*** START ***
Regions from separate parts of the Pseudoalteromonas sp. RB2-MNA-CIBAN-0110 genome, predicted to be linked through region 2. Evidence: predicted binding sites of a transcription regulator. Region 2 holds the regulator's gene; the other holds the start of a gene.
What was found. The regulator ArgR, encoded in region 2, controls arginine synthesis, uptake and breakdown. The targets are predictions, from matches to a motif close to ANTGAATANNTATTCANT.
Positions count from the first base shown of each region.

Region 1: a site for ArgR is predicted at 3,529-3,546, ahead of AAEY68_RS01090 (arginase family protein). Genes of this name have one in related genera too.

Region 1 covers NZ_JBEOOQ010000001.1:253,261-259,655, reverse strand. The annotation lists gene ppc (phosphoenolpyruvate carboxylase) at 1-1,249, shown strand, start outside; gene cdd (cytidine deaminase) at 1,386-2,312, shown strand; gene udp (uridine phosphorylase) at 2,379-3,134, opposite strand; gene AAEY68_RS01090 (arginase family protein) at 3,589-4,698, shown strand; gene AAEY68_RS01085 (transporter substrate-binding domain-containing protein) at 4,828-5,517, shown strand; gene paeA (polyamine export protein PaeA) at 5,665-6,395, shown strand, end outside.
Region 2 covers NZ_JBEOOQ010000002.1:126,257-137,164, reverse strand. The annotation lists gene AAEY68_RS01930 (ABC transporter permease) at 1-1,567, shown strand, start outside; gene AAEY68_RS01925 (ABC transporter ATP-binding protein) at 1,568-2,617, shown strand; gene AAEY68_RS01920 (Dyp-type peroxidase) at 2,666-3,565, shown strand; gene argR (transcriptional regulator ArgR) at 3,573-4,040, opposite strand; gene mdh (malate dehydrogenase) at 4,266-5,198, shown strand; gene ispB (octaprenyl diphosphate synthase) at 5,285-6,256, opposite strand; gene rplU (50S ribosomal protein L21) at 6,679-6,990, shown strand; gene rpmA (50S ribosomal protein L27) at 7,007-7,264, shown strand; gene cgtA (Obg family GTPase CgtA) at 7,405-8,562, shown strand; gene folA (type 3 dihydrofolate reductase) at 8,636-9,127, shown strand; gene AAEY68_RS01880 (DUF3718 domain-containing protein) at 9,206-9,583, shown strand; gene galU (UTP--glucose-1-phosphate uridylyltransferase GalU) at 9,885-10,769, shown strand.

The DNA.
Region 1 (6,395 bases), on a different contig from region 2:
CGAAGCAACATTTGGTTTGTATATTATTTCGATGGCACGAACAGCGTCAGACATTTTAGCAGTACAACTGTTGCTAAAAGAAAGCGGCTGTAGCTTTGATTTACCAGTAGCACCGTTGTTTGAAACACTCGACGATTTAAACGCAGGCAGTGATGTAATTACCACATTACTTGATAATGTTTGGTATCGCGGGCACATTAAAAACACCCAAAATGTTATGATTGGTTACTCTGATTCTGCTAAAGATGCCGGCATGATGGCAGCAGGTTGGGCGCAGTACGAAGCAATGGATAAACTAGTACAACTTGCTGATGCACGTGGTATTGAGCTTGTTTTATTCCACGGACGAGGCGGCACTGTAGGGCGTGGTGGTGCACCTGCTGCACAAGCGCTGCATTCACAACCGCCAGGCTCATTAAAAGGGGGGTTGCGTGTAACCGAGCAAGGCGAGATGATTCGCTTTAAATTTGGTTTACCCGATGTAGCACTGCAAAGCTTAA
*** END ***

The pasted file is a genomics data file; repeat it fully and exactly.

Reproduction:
Regions from separate parts of the Pseudoalteromonas sp. RB2-MNA-CIBAN-0110 genome, predicted to be linked through region 2. Evidence: predicted binding sites of a transcription regulator. Region 2 holds the regulator's gene; the other holds the start of a gene.
What was found. The regulator ArgR, encoded in region 2, controls arginine synthesis, uptake and breakdown. The targets are predictions, from matches to a motif close to ANTGAATANNTATTCANT.
Positions count from the first base shown of each region.

Region 1: a site for ArgR is predicted at 3,529-3,546, ahead of AAEY68_RS01090 (arginase family protein). Genes of this name have one in related genera too.

Region 1 covers NZ_JBEOOQ010000001.1:253,261-259,655, reverse strand. The annotation lists gene ppc (phosphoenolpyruvate carboxylase) at 1-1,249, shown strand, start outside; gene cdd (cytidine deaminase) at 1,386-2,312, shown strand; gene udp (uridine phosphorylase) at 2,379-3,134, opposite strand; gene AAEY68_RS01090 (arginase family protein) at 3,589-4,698, shown strand; gene AAEY68_RS01085 (transporter substrate-binding domain-containing protein) at 4,828-5,517, shown strand; gene paeA (polyamine export protein PaeA) at 5,665-6,395, shown strand, end outside.
Region 2 covers NZ_JBEOOQ010000002.1:126,257-137,164, reverse strand. The annotation lists gene AAEY68_RS01930 (ABC transporter permease) at 1-1,567, shown strand, start outside; gene AAEY68_RS01925 (ABC transporter ATP-binding protein) at 1,568-2,617, shown strand; gene AAEY68_RS01920 (Dyp-type peroxidase) at 2,666-3,565, shown strand; gene argR (transcriptional regulator ArgR) at 3,573-4,040, opposite strand; gene mdh (malate dehydrogenase) at 4,266-5,198, shown strand; gene ispB (octaprenyl diphosphate synthase) at 5,285-6,256, opposite strand; gene rplU (50S ribosomal protein L21) at 6,679-6,990, shown strand; gene rpmA (50S ribosomal protein L27) at 7,007-7,264, shown strand; gene cgtA (Obg family GTPase CgtA) at 7,405-8,562, shown strand; gene folA (type 3 dihydrofolate reductase) at 8,636-9,127, shown strand; gene AAEY68_RS01880 (DUF3718 domain-containing protein) at 9,206-9,583, shown strand; gene galU (UTP--glucose-1-phosphate uridylyltransferase GalU) at 9,885-10,769, shown strand.

The DNA.
Region 1 (6,395 bases), on a different contig from region 2:
CGAAGCAACATTTGGTTTGTATATTATTTCGATGGCACGAACAGCGTCAGACATTTTAGCAGTACAACTGTTGCTAAAAGAAAGCGGCTGTAGCTTTGATTTACCAGTAGCACCGTTGTTTGAAACACTCGACGATTTAAACGCAGGCAGTGATGTAATTACCACATTACTTGATAATGTTTGGTATCGCGGGCACATTAAAAACACCCAAAATGTTATGATTGGTTACTCTGATTCTGCTAAAGATGCCGGCATGATGGCAGCAGGTTGGGCGCAGTACGAAGCAATGGATAAACTAGTACAACTTGCTGATGCACGTGGTATTGAGCTTGTTTTATTCCACGGACGAGGCGGCACTGTAGGGCGTGGTGGTGCACCTGCTGCACAAGCGCTGCATTCACAACCGCCAGGCTCATTAAAAGGGGGGTTGCGTGTAACCGAGCAAGGCGAGATGATTCGCTTTAAATTTGGTTTACCCGATGTAGCACTGCAAAGCTTAA